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Discussion Starter #1
I've wanted to do an EV conversion and my wife suggested I should use an MGB (small, lightweight British sports car from the 60's). I looked up the MGB and I have to say, that looks like a really good suggestion. In fact, I found at least two electric MGB projects on youtube.

I have some experience with electric bicycles, but this is my first foray into this class of electric vehicle. For instance, the C-rate on the LiFePO batteries I used in my electric bicycles is way too low for this application. Any comments or pointers on where to start? Don't worry, I'll read the FAQ's and the wiki; I mean advice more specific. For instance, supposing I buy an EV kit; how do I know the splined shaft will fit the transmission in the MGB?

  • Your skill level with auto mechanics and fabrication
Fair to good; I have some experience tinkering. I've rebuilt the brakes and engine on a '71 Beetle, for instance. Also, I'm an electronics engineer.

  • The range you are hoping to get (how many miles/charge)
No more than 20 miles round trip; this would be a car for my wife and I to drive on dates in town. I plan to use a minimal battery pack (maybe even use lead acid?) and upgrade them later if/when the cost of Lithium batteries goes down.

  • What level of performance you are hoping to get
I want it to accelerate as well or preferably much faster than the ICE engine version of the sportscar, but I don't need a very fast top speed. It will never be taken on the interstate.

  • How much money you are willing to put into your project
I'm hoping to do it for about $8K including buying the car (which seems to go for about $4K).

  • What parts you've already considered, if any.
Not really except for some general guidelines. I may go with lead acid batteries while developing it, and add lithium batteries after I get it working. I'm thinking of going with a DC motor, because I already know how to make motor controllers for things the size of an electric bicycle, I would just need to scale up the design. I'd love to find a modern BLDC motor with Neodymium magnets (my custom controller design I'm working on is for BLDC for electric bike) but I don't know if they make BLDC motors that size?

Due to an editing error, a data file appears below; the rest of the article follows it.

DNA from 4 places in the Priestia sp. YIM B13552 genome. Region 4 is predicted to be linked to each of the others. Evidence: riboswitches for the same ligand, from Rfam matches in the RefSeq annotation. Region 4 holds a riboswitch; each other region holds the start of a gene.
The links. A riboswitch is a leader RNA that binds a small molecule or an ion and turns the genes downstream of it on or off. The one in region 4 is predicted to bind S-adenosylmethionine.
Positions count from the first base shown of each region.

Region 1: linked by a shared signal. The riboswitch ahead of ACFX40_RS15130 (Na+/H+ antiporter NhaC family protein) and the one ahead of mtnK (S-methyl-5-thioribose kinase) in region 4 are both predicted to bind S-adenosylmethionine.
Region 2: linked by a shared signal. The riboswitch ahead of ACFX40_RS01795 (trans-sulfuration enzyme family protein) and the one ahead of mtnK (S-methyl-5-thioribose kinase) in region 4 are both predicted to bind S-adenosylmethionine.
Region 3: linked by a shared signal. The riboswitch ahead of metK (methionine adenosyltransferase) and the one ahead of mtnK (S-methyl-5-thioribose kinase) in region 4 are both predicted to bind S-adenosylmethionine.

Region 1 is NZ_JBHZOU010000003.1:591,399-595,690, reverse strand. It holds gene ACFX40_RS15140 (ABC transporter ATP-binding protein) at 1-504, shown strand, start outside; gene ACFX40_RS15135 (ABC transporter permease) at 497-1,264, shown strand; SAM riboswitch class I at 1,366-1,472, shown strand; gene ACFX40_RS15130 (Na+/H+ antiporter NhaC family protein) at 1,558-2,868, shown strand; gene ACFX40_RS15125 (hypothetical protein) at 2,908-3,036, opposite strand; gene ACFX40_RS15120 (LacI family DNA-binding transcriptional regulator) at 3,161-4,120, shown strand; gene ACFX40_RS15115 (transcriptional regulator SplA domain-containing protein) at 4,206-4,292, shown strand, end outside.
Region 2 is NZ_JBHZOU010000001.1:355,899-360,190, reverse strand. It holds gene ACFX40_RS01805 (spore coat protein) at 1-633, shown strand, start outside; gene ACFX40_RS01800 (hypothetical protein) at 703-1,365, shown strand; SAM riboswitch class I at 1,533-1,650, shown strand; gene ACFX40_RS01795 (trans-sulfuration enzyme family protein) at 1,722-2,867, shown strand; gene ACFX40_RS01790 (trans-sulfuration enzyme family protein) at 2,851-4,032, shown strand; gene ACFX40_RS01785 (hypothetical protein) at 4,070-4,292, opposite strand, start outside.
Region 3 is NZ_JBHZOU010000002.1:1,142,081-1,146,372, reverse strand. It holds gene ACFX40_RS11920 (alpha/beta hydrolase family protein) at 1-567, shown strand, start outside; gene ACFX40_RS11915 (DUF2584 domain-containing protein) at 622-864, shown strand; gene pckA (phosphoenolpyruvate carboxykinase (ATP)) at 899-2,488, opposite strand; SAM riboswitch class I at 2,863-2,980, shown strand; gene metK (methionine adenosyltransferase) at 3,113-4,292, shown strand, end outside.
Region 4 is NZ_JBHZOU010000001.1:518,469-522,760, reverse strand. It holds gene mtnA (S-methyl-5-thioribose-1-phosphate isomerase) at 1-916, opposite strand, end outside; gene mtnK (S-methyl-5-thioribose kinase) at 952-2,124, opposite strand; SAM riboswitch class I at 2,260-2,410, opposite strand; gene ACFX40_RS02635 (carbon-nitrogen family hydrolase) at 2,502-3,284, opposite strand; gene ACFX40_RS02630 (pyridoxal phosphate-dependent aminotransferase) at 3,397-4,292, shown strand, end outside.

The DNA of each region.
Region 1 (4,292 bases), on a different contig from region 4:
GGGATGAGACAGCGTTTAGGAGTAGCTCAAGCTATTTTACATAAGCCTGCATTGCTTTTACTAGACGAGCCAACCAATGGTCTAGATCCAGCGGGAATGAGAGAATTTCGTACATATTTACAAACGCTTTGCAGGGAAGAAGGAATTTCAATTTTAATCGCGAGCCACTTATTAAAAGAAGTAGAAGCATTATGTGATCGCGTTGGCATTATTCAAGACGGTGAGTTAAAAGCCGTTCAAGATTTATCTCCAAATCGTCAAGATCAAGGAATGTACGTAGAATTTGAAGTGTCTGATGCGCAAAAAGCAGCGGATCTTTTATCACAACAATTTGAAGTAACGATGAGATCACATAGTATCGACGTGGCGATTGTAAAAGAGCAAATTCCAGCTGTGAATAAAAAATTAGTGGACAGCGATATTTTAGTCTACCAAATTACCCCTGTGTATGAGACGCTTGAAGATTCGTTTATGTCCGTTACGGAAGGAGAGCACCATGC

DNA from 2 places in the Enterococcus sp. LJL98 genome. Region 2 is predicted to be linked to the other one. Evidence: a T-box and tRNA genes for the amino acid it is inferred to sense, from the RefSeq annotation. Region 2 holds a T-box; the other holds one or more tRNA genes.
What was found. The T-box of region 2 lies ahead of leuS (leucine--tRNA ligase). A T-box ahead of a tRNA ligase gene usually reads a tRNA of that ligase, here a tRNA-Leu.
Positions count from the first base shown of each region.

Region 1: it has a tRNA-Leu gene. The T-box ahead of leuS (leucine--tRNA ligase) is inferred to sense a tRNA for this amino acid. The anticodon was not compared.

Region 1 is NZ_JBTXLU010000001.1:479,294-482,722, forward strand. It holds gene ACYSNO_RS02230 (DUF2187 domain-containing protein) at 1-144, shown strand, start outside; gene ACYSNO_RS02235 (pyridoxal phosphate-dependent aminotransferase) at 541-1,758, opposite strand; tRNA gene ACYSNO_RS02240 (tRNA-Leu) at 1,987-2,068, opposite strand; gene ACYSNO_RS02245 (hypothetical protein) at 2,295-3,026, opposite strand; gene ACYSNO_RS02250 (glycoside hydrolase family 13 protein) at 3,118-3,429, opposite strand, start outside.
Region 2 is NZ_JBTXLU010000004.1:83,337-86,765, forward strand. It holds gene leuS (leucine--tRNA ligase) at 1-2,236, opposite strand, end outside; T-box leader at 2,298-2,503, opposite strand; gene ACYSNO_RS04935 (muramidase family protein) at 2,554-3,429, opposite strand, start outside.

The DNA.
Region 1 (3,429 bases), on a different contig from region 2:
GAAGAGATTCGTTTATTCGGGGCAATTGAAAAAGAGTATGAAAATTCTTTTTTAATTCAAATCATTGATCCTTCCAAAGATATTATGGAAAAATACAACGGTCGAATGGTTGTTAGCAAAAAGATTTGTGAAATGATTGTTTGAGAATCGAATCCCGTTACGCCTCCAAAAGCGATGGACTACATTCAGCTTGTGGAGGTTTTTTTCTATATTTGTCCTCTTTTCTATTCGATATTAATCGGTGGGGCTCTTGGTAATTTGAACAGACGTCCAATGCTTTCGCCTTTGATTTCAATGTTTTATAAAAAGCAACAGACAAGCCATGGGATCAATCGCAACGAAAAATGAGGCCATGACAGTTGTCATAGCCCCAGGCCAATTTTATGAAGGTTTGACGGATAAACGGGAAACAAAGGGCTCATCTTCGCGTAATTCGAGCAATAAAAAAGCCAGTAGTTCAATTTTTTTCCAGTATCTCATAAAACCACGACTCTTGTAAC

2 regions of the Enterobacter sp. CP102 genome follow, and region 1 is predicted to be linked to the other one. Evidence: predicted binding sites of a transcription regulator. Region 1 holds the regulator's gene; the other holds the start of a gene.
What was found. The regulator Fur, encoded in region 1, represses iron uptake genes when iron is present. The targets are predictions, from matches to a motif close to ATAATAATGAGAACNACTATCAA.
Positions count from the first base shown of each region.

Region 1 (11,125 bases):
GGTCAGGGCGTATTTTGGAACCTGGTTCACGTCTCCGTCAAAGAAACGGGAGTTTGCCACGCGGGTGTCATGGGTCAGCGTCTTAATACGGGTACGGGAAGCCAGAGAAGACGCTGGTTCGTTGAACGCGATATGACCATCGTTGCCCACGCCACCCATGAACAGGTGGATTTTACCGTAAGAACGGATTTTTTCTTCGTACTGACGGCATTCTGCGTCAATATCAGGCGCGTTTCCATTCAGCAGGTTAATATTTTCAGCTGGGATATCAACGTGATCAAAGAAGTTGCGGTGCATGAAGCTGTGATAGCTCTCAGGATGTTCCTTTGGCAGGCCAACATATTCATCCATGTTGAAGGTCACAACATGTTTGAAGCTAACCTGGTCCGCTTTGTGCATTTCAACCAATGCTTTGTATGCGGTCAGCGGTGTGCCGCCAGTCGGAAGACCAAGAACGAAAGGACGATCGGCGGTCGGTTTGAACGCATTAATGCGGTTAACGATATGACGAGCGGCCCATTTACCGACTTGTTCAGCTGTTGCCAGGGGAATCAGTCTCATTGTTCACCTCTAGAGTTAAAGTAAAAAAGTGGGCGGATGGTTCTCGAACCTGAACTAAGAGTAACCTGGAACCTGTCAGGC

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Hi and welcome.

An MGB would be a great conversion to see happen.
There is plenty of space in the front for a nice motor and still have a little space for some of the batteries. The old B series engine is weighty and so there would be enough capacity for some lead.

Your $4000 may mean that you will probably have to look at a forklift motor and Open Revolt controller kit.
It wuld be worth starting to look for any fork lift breakers or finding an old one to strip parts from.
A 9" motor should be fine and 96v to 144v should keep the current down and help a little with the range.

If you get a coupler kit then I would suppose that one end would match the motor and the other end would need to be made to fit the clutch plate centre to give you the splines that you want.
Personally I would be tempted to keep the flywheel and clutch if possible as, depending on the age of your MGB, it may not have syncro on all the gears so shifts could be troublesome.
You could look around for a friendly machinist to make a coupler for you.

Post up some photos of the car if you have it.
 

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Discussion Starter #3
Hi and welcome.

An MGB would be a great conversion to see happen.
There is plenty of space in the front for a nice motor and still have a little space for some of the batteries. The old B series engine is weighty and so there would be enough capacity for some lead.